I loved the new characters and relished seeing Han, Leia and Luke again. In fact, while I think Daisy Ridley, John Boyega and Oscar Isaac will be wonderful torchbearers for Star Wars, I don’t think it’s at all a criticism to say Harrison Ford brought Han Solo back to life and carried this movie to a finish line made of money. Sure, it’s not a movie without flaws, and eventually I’ll do a post about that, but I left the theater nothing short of utterly satisfied and excited for Episode 8.
Getting nerdy with numbers
I track four stats when tracking movies: the month I watched it, the year released, genre, and whether I’ve seen it before. Of the 23 movies I watched in 2015 (down from 2014’s 36 and 2013’s 47), 11 were repeats. That’s nearly half (47 percent) and mostly speaks to the staying power of 90s movies and Star Trek, for which I watched all six of the TOS movies.
Genre got a little tricky because of movies that could fit several. Ultimately, the only things I classified as scifi, for instance, were the Star Trek movies. Because, look, as much as I loved Jurassic World and Terminator Genisys, they were far more action/adventure than science. But even without their inclusion, science fiction still lead the list with 6 (26 percent), followed by 4 for action/adventure (17 percent), 3 each for drama and sports movies (13 percent), 2 superhero movies (8 percent), and 2 comedies/rom-coms, and one each for animated, horror, and documentary (4 percent).
As for release date, the bulk (9, or 29 percent) were released in the past five years, with a total of 11 (47 percent) in the past decade. That compares to 5 (21 percent) in the 90s, 4 (17 percent) in the 80s, and one lonely 70s film.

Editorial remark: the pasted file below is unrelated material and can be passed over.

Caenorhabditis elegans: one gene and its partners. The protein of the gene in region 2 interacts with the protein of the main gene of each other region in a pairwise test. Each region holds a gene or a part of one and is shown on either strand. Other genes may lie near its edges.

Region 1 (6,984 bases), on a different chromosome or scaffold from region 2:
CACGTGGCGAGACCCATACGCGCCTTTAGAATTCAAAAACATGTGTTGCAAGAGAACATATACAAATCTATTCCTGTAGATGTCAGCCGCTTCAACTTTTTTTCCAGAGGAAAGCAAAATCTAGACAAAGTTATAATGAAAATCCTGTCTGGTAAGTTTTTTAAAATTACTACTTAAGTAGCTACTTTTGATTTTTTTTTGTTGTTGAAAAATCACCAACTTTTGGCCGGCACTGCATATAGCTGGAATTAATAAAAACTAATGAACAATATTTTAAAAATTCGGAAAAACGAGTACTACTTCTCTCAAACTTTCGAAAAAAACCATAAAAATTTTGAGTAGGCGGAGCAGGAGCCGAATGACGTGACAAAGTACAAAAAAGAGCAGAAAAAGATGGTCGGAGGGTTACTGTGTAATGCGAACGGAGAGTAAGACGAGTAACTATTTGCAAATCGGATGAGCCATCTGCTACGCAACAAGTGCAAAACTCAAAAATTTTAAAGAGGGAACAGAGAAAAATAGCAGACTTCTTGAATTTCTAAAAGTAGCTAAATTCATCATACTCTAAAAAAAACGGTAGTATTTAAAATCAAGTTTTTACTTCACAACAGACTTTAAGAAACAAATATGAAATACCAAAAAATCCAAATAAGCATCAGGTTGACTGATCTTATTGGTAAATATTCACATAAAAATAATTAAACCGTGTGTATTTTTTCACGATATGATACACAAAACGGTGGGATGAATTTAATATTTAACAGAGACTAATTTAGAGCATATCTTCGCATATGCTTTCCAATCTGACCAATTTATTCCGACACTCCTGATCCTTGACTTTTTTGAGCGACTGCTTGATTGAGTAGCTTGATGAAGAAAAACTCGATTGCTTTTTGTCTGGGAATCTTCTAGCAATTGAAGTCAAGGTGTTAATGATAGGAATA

July was my most active month at the theater (I went twice). Coincidentally, it was preceded by my most active month of DVD/streaming with four movies in June.
The Master List
Here’s the full breakdown. Italicized movies were repeats, and I’ve put a link for my “Devour” review.
MOVIES AT THEATER
1. Avengers: Age of Ultron (2015), superhero
2. Jurassic World (2015), Adventure
3. Terminator Genisys (2015), action
4. Ant-Man (2015), superhero
5. Star Wars Episode VII: The Force Awakens (2015), adventure
MOVIES ON DVD/STREAMING
1. Star Trek: The Motion Picture (1979), scifi
2. Star Trek: The Wrath of Khan (1982), scifi
3. Star Trek: The Search for Spock (1984), scifi
4. Star Trek: The Voyage Home (1986), scifi
5. Birdman (2014), drama
6. Timer (2009), romantic comedy
7. Hot Tub Time Machine 2 (2015), comedy
8. Tracers (2015), action
9. Star Trek V: The Final Frontier (1989), scifi
10. FernGully: The Last Rainforest (1992), animated
11. Brian’s Song (2001), drama
12. Conspiracy Theory (1997), drama
13. Devour (2005), horror
14. Star Trek VI: The Undiscovered Country (1991), scifi
15. Varsity Blues (1999), sports
16. Trek Nation (2011), documentary
17. Necessary Roughness (1991), sports
18. Hard Ball (2001), sports